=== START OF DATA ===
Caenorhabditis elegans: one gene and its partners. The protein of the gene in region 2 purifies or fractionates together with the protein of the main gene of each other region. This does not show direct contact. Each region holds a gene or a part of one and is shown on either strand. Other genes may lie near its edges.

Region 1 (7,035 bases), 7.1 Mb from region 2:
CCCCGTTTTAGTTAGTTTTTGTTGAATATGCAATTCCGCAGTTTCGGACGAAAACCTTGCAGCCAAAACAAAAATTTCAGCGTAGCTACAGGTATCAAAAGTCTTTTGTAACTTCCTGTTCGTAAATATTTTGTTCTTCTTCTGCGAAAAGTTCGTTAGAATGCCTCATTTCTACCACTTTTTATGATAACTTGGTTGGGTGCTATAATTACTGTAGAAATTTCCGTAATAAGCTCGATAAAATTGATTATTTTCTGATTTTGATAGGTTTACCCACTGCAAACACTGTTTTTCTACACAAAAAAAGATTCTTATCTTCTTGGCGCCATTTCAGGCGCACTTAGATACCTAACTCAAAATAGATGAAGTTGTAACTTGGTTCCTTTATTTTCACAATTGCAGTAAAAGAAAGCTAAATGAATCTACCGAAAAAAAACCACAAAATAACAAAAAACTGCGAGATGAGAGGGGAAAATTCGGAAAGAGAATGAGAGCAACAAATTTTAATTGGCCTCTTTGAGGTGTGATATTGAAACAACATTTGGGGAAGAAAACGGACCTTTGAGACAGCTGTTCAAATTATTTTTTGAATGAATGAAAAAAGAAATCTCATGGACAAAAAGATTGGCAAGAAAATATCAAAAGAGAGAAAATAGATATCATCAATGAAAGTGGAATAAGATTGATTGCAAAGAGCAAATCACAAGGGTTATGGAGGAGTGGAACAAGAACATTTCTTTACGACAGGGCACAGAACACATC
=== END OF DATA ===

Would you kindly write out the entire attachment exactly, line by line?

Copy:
Caenorhabditis elegans: one gene and its partners. The protein of the gene in region 2 purifies or fractionates together with the protein of the main gene of each other region. This does not show direct contact. Each region holds a gene or a part of one and is shown on either strand. Other genes may lie near its edges.

Region 1 (7,035 bases), 7.1 Mb from region 2:
CCCCGTTTTAGTTAGTTTTTGTTGAATATGCAATTCCGCAGTTTCGGACGAAAACCTTGCAGCCAAAACAAAAATTTCAGCGTAGCTACAGGTATCAAAAGTCTTTTGTAACTTCCTGTTCGTAAATATTTTGTTCTTCTTCTGCGAAAAGTTCGTTAGAATGCCTCATTTCTACCACTTTTTATGATAACTTGGTTGGGTGCTATAATTACTGTAGAAATTTCCGTAATAAGCTCGATAAAATTGATTATTTTCTGATTTTGATAGGTTTACCCACTGCAAACACTGTTTTTCTACACAAAAAAAGATTCTTATCTTCTTGGCGCCATTTCAGGCGCACTTAGATACCTAACTCAAAATAGATGAAGTTGTAACTTGGTTCCTTTATTTTCACAATTGCAGTAAAAGAAAGCTAAATGAATCTACCGAAAAAAAACCACAAAATAACAAAAAACTGCGAGATGAGAGGGGAAAATTCGGAAAGAGAATGAGAGCAACAAATTTTAATTGGCCTCTTTGAGGTGTGATATTGAAACAACATTTGGGGAAGAAAACGGACCTTTGAGACAGCTGTTCAAATTATTTTTTGAATGAATGAAAAAAGAAATCTCATGGACAAAAAGATTGGCAAGAAAATATCAAAAGAGAGAAAATAGATATCATCAATGAAAGTGGAATAAGATTGATTGCAAAGAGCAAATCACAAGGGTTATGGAGGAGTGGAACAAGAACATTTCTTTACGACAGGGCACAGAACACATC